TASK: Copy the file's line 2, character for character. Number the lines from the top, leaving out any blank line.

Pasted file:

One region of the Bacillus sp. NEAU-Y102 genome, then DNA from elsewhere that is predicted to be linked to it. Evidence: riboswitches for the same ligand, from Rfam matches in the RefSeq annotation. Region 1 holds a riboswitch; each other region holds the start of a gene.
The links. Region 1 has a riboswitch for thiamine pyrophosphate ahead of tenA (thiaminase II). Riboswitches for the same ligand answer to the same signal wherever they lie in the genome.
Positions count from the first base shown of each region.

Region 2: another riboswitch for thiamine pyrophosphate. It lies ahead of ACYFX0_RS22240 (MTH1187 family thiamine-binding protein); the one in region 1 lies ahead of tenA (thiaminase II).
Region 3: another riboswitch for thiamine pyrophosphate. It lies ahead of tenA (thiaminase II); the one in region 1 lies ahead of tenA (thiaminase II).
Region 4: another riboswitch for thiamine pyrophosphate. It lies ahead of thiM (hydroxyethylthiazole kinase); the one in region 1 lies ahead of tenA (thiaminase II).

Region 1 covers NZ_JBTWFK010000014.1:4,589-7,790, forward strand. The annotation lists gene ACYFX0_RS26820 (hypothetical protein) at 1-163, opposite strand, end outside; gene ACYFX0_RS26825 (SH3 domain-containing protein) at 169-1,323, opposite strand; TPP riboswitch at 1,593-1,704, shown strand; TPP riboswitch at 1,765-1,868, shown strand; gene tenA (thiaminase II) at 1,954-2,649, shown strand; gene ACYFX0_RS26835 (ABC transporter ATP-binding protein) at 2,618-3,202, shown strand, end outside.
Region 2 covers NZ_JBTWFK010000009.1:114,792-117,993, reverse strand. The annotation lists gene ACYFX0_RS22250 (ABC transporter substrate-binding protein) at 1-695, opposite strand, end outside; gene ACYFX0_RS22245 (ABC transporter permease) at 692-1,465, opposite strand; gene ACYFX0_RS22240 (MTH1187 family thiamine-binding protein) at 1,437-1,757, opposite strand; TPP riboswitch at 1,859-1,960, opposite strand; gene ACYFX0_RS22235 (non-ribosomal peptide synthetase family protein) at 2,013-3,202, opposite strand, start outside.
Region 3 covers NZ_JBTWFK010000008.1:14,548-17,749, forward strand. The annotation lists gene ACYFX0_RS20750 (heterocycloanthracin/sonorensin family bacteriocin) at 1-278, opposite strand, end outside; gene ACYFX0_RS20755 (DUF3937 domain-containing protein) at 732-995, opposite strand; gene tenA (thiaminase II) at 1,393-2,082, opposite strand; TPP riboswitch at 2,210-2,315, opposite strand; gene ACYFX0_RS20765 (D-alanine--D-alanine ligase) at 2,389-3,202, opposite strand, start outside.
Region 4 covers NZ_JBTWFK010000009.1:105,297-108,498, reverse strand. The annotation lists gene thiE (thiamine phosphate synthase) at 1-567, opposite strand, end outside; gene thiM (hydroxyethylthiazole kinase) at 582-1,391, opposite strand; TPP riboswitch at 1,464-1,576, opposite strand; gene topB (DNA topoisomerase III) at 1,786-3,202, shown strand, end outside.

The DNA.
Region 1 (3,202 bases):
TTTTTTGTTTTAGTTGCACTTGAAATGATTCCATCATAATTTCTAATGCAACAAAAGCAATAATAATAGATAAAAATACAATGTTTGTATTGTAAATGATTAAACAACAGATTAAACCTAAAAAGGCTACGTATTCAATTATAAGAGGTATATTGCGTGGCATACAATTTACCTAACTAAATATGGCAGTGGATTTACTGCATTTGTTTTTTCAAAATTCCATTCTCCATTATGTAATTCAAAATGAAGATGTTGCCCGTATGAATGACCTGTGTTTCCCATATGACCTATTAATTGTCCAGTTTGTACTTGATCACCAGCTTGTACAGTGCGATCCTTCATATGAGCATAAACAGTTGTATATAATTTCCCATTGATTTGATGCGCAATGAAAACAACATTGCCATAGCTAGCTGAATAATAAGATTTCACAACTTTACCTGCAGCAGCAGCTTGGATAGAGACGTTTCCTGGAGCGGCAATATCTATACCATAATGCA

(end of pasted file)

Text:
The links. Region 1 has a riboswitch for thiamine pyrophosphate ahead of tenA (thiaminase II). Riboswitches for the same ligand answer to the same signal wherever they lie in the genome.